on April 11, 2008
As a Jeremy Black fan I was a bit disappointed in "America as a Military Power." First I was disappointed because, in the end, there's really nothing new in the book; no new data and no new insight or analysis. If you're already familiar with US military history and its evolution within the American political and cultural context, then you don't need this book.
Second, like most Europeans, Black struggles with the concept that the United States were created (note I used the plural form) as a federation of states and that it took decades to work out what the relationship between the federal government and the states. This leads to problems of analysis when he can't quite explain or comprehend the discrepancies between the actions a state would take vs. what he believes were prerogatives of the central government. This means that in his comparisons with European states he forgets that whereas the nations of Europe were centralized states, the United States were not -- particularly during the period addressed by the book (Revolutionary War to the Civil War).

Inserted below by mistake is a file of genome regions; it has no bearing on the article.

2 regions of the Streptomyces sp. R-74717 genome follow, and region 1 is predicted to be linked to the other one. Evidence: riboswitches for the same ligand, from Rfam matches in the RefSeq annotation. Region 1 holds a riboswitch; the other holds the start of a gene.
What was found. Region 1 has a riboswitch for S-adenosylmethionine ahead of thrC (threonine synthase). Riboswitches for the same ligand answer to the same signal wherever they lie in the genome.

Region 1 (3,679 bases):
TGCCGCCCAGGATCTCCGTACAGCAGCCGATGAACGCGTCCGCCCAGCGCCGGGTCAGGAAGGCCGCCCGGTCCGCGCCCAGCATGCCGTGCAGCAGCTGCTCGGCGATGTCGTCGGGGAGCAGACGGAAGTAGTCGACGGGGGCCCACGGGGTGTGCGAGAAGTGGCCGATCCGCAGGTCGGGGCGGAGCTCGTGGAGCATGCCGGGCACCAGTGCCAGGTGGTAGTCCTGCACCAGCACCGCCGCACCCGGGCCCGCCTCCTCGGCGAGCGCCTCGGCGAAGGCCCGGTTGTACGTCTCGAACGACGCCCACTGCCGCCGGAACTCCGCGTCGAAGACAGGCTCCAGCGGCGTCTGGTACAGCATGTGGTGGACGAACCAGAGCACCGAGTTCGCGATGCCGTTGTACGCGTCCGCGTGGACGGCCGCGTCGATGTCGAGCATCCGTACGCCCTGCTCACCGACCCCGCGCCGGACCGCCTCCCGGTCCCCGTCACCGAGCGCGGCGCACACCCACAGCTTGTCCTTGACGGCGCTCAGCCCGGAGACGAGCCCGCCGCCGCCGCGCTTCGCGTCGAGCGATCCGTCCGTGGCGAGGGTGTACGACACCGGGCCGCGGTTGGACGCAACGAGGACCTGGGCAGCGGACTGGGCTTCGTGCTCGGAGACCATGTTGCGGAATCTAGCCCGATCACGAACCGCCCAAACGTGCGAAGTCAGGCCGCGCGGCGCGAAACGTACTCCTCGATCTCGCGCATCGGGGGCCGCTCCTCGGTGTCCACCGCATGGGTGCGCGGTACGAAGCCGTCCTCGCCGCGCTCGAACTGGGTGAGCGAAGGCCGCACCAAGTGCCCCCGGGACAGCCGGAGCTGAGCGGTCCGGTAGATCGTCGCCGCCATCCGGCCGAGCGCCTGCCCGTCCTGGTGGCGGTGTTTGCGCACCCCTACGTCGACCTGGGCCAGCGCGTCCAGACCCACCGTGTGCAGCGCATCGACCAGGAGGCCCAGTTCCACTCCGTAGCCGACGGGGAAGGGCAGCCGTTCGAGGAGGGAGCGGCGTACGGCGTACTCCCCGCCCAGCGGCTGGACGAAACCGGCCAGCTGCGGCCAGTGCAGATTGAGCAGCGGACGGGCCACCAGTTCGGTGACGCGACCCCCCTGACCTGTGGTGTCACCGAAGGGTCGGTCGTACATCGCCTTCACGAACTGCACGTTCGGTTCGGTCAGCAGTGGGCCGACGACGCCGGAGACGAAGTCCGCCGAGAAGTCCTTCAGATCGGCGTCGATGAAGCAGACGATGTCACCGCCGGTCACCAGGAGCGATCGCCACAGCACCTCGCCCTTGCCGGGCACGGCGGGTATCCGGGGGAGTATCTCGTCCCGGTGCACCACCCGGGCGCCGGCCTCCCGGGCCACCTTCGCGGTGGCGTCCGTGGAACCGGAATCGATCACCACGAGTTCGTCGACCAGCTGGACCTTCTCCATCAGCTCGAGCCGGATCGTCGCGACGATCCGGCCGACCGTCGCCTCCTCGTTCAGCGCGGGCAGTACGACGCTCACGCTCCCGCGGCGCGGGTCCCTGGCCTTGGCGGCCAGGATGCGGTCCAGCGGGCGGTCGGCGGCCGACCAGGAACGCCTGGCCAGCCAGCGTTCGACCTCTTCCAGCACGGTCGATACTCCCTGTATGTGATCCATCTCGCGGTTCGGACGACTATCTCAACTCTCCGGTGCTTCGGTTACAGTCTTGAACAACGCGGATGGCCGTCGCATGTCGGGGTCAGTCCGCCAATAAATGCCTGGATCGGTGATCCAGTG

He also presents an apples to oranges comparison when it comes to Native American vs. US relations. Rather than compare these relations to the European experience in dealing with the peoples they conquered during periods of colonial expansion, he compares them with state vs. state relations in Europe. Essentially applying a Westphalian paradigm to Native Americans; a paradigm the European nations did not apply except to themselves.
The last two issues I have is that in order to illustrate many of his points he bounces back and forth over the period under consideration to cherry pick his examples. He also gives too much weight to the Revolutionary War period for examples of what the United States was; given that the government that existed during the war was not the one that developed immediately after this leads to other awkward comparisons.
Overall, it you want a book that puts the US military experience into its political and cultural context, and if you want to develop a bit of an understanding as to why the US military/government relationship developed the way it did, then buy the book -- but buy it used.